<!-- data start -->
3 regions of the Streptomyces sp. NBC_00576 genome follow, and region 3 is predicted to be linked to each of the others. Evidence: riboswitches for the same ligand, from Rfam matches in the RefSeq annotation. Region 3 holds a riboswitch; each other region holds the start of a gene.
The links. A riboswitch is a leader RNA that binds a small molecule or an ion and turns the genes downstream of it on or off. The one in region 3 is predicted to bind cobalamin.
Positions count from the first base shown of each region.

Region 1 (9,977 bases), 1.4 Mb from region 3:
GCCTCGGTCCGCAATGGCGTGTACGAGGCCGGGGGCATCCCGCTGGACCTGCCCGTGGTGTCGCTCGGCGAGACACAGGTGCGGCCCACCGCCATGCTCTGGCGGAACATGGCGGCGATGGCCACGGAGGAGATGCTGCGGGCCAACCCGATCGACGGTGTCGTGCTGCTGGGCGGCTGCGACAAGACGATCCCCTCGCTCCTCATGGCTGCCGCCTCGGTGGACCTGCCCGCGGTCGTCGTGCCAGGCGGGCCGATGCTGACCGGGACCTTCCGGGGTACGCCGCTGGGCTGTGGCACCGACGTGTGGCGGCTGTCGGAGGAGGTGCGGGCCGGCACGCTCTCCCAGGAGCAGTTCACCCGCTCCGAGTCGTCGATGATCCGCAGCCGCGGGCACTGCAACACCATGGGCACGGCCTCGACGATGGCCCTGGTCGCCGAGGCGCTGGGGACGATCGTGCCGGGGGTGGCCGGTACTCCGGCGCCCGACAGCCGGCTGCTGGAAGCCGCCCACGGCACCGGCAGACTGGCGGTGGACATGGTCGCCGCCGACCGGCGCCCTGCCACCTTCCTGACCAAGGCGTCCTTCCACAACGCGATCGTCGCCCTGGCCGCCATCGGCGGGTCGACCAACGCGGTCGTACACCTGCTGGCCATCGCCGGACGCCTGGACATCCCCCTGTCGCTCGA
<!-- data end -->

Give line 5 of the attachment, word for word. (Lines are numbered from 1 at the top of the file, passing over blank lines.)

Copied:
GCCTCGGTCCGCAATGGCGTGTACGAGGCCGGGGGCATCCCGCTGGACCTGCCCGTGGTGTCGCTCGGCGAGACACAGGTGCGGCCCACCGCCATGCTCTGGCGGAACATGGCGGCGATGGCCACGGAGGAGATGCTGCGGGCCAACCCGATCGACGGTGTCGTGCTGCTGGGCGGCTGCGACAAGACGATCCCCTCGCTCCTCATGGCTGCCGCCTCGGTGGACCTGCCCGCGGTCGTCGTGCCAGGCGGGCCGATGCTGACCGGGACCTTCCGGGGTACGCCGCTGGGCTGTGGCACCGACGTGTGGCGGCTGTCGGAGGAGGTGCGGGCCGGCACGCTCTCCCAGGAGCAGTTCACCCGCTCCGAGTCGTCGATGATCCGCAGCCGCGGGCACTGCAACACCATGGGCACGGCCTCGACGATGGCCCTGGTCGCCGAGGCGCTGGGGACGATCGTGCCGGGGGTGGCCGGTACTCCGGCGCCCGACAGCCGGCTGCTGGAAGCCGCCCACGGCACCGGCAGACTGGCGGTGGACATGGTCGCCGCCGACCGGCGCCCTGCCACCTTCCTGACCAAGGCGTCCTTCCACAACGCGATCGTCGCCCTGGCCGCCATCGGCGGGTCGACCAACGCGGTCGTACACCTGCTGGCCATCGCCGGACGCCTGGACATCCCCCTGTCGCTCGA